Special Learning Logo Light
Verbal Behavior in Autism

Verbal Behavior in Autism

Verbal behavior is one of the most common characteristic of autism, and the applied science of treatment has varied throughout the years as therapies have become more mainstreamed and individualized. Verbal capability is one of the biggest challenges facing educators, parents, and affected children, and with many different approaches available, children with autism now have a stepping stone to success in verbal behavior.

The teaching model for \’Applied Verbal Behavior,\’ follows the same course as \’Applied Behavioral Analysis,\’ or ABA, based on a 1938 Skinner study entitle, \’The Behavior of Organisms\’ which described the learning condition as the result of behavioral consequence. So as autism educators apply verbal behavioral techniques and strategies, it varies very little from ABA. The differences are that behavioral models are focused on teaching the child imitation skills, which many children of autism lack. These children learn proper \’Echoic\’ skills, the verbal function that relates to imitation.

The theory and technique allows the child to learn through mimicry of words. An autistic child can say \’toy\’ when prompted, but when that toy is within reach, they no longer feel the need, or have the ability to relate to the object verbally. If a child with autism has everything in front of them that they need, as in the toy, the brain will not send messages as to what the item is, due to the fact that there is no need. When a child is deprived of these wanted items for a certain amount of time, the brain will send signals, creating the request-response, thus saying the word. This does take prompting from the parents and educators, but once the child has learned this skill, it becomes easier to advance in verbal therapies.

An important factor for parents and educators to know about this technique is the difference between \’asking\’ and \’labeling.\’ A child with autism may point to an item in the kitchen and say, “apple.” This is not necessarily a request, as it could be a label, a way for the child to identify with the object. If the parent can distinguish between these two verbal concepts in the child, there is likely to be greater success in applying the techniques of verbal behavior.

Applied verbal behavior, according to the Skinner study, breaks down speech patterns into four categories;

 \’Tacts\’ are labels, such as “toy,” “banana,” and so on.

  \’Echoes\’ are verbal imitations such as “I love you,” and “hello.”

  \’Mands\’ requests, such as “I want something to eat,” and “\’I want to go.”

    Intraverbals are conversational responses such as “What is this?”

It is essential for a child with autism to understand the differences making appropriate conversational patterns more obtainable. The key is to enable children with autism to make requests, instead of labeling. This is helpful in improving other behaviors as well.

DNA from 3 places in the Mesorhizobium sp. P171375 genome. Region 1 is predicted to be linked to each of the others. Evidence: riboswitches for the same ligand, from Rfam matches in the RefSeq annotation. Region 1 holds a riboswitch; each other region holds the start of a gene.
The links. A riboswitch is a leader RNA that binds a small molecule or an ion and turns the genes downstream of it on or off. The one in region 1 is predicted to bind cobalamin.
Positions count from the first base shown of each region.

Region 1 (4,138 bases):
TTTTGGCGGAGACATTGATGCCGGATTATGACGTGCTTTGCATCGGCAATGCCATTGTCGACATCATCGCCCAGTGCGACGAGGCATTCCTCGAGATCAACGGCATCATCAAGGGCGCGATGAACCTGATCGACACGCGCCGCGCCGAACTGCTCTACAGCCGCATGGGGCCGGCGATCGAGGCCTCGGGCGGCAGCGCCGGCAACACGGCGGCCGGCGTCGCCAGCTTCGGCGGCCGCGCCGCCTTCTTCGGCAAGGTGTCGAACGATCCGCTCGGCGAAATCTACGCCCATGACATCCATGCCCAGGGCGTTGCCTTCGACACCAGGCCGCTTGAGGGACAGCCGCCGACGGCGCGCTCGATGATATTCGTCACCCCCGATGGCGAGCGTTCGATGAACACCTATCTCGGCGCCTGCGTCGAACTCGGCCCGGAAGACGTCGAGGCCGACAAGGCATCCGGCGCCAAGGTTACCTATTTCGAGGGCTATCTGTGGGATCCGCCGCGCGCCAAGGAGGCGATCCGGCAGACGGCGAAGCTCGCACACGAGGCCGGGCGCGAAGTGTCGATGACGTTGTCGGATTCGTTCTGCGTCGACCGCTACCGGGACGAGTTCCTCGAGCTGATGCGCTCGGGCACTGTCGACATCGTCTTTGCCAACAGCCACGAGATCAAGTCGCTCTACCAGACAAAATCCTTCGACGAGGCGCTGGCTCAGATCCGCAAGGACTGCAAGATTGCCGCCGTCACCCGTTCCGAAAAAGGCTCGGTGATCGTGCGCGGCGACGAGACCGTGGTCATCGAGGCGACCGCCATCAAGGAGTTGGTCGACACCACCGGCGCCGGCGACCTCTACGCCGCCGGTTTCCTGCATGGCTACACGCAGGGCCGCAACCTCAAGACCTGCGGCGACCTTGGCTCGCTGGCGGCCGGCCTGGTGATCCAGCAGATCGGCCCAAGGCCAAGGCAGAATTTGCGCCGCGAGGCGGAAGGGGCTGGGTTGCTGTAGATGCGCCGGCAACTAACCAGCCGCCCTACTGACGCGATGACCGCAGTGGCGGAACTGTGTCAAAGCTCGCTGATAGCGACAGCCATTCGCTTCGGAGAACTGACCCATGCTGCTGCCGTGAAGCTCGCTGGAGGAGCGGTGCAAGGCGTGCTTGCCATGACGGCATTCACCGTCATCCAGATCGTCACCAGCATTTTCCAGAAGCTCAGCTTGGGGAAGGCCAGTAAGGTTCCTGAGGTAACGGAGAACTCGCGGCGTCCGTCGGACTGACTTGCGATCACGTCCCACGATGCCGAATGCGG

Copyright © by Special Learning Inc. All right reserved.

No part of this article may be reproduced in any manner whatsoever without written permission except in the case of brief quotations embodied in critical articles and reviews. For information, contact Special Learning Inc., at: contact@special-learning.com



Parent Waitlist Program


November 02, 2023 | 12pm-1pm PDT

Journey to Independence

Community-based program designed to support families on waitlist

Being an RBT for me was extremely fun because where were you going to find a place where you can be completely silly without having to worry what people thought about you? This was the only job that made me feel like I could make a dramatic difference while being myself.

I also liked to be surrounded by people that had the same goals of wanting to help kids and the teamwork made the job much easier and more enjoyable.

Change and progress was the ultimate goal for our kiddos. The early intervention program was seriously only a miracle because I saw changes in the kiddos that from day one, you wouldn’t even recognize who they were.

Changes from being able to utter 3-4 words where they can only make a syllable from when they started, the behavior decreases in which kiddo that used to engage in 30-40 0 self-harm to only half, learning how to wait during games, table work where they use to swipe and drop to the floor if they had to.

My favorite was when the parents would tell us what amazing progress they were making at home. I used to tear up and felt for these parents so much because it was already difficult for them and now, they can trust and rely on ABA and the therapists knowing their goal was ours.

By Emma Rogers, BA, RBT

Mother Child
Special Learning’s Free Hotline

This is an independent SL Hotline that is part of our VCAT service. This hotline has no connection with any other association or membership group.

Got a question you want a BCBA or other ABA expert to answer?
Fill in this form and one of our professionals will handle your question quickly and confidently. You can expect a response in 24-hours or less.